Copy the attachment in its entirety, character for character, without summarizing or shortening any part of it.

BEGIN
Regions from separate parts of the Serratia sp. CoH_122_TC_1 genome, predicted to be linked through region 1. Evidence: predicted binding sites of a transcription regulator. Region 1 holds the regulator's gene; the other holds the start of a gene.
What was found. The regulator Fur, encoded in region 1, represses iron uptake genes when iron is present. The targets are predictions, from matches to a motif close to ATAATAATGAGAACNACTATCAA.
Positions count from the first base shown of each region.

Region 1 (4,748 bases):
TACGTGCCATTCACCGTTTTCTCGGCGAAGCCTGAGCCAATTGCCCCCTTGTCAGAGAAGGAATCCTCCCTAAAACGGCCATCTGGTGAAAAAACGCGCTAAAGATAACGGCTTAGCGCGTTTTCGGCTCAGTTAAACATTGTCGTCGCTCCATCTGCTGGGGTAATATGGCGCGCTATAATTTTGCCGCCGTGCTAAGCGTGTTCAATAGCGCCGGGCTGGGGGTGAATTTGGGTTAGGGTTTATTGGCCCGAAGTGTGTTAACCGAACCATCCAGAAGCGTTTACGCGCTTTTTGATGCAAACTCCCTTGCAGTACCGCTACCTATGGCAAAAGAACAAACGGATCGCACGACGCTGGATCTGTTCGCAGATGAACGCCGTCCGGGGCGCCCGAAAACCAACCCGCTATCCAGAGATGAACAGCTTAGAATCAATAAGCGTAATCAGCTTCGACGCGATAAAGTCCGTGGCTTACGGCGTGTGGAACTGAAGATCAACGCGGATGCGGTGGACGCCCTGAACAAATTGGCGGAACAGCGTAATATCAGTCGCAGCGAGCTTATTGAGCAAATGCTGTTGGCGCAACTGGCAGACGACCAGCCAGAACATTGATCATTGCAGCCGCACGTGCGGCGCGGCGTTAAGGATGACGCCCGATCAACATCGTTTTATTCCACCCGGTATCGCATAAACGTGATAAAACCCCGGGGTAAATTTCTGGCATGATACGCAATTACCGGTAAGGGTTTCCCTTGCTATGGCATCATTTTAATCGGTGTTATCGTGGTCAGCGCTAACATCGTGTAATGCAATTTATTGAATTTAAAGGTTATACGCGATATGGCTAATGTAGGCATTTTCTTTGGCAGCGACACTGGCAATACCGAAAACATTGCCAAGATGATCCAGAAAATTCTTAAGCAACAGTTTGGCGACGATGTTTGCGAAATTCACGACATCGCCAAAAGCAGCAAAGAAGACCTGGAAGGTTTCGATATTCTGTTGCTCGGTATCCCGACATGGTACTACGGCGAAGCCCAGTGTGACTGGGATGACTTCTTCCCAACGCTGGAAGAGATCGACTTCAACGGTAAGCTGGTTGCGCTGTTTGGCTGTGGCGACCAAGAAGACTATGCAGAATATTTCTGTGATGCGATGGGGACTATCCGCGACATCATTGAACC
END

Regions from separate parts of the Serratia sp. CoH_122_TC_1 genome, predicted to be linked through region 1. Evidence: predicted binding sites of a transcription regulator. Region 1 holds the regulator's gene; the other holds the start of a gene.
What was found. The regulator Fur, encoded in region 1, represses iron uptake genes when iron is present. The targets are predictions, from matches to a motif close to ATAATAATGAGAACNACTATCAA.
Positions count from the first base shown of each region.

Region 1 (4,748 bases):
TACGTGCCATTCACCGTTTTCTCGGCGAAGCCTGAGCCAATTGCCCCCTTGTCAGAGAAGGAATCCTCCCTAAAACGGCCATCTGGTGAAAAAACGCGCTAAAGATAACGGCTTAGCGCGTTTTCGGCTCAGTTAAACATTGTCGTCGCTCCATCTGCTGGGGTAATATGGCGCGCTATAATTTTGCCGCCGTGCTAAGCGTGTTCAATAGCGCCGGGCTGGGGGTGAATTTGGGTTAGGGTTTATTGGCCCGAAGTGTGTTAACCGAACCATCCAGAAGCGTTTACGCGCTTTTTGATGCAAACTCCCTTGCAGTACCGCTACCTATGGCAAAAGAACAAACGGATCGCACGACGCTGGATCTGTTCGCAGATGAACGCCGTCCGGGGCGCCCGAAAACCAACCCGCTATCCAGAGATGAACAGCTTAGAATCAATAAGCGTAATCAGCTTCGACGCGATAAAGTCCGTGGCTTACGGCGTGTGGAACTGAAGATCAACGCGGATGCGGTGGACGCCCTGAACAAATTGGCGGAACAGCGTAATATCAGTCGCAGCGAGCTTATTGAGCAAATGCTGTTGGCGCAACTGGCAGACGACCAGCCAGAACATTGATCATTGCAGCCGCACGTGCGGCGCGGCGTTAAGGATGACGCCCGATCAACATCGTTTTATTCCACCCGGTATCGCATAAACGTGATAAAACCCCGGGGTAAATTTCTGGCATGATACGCAATTACCGGTAAGGGTTTCCCTTGCTATGGCATCATTTTAATCGGTGTTATCGTGGTCAGCGCTAACATCGTGTAATGCAATTTATTGAATTTAAAGGTTATACGCGATATGGCTAATGTAGGCATTTTCTTTGGCAGCGACACTGGCAATACCGAAAACATTGCCAAGATGATCCAGAAAATTCTTAAGCAACAGTTTGGCGACGATGTTTGCGAAATTCACGACATCGCCAAAAGCAGCAAAGAAGACCTGGAAGGTTTCGATATTCTGTTGCTCGGTATCCCGACATGGTACTACGGCGAAGCCCAGTGTGACTGGGATGACTTCTTCCCAACGCTGGAAGAGATCGACTTCAACGGTAAGCTGGTTGCGCTGTTTGGCTGTGGCGACCAAGAAGACTATGCAGAATATTTCTGTGATGCGATGGGGACTATCCGCGACATCATTGAACC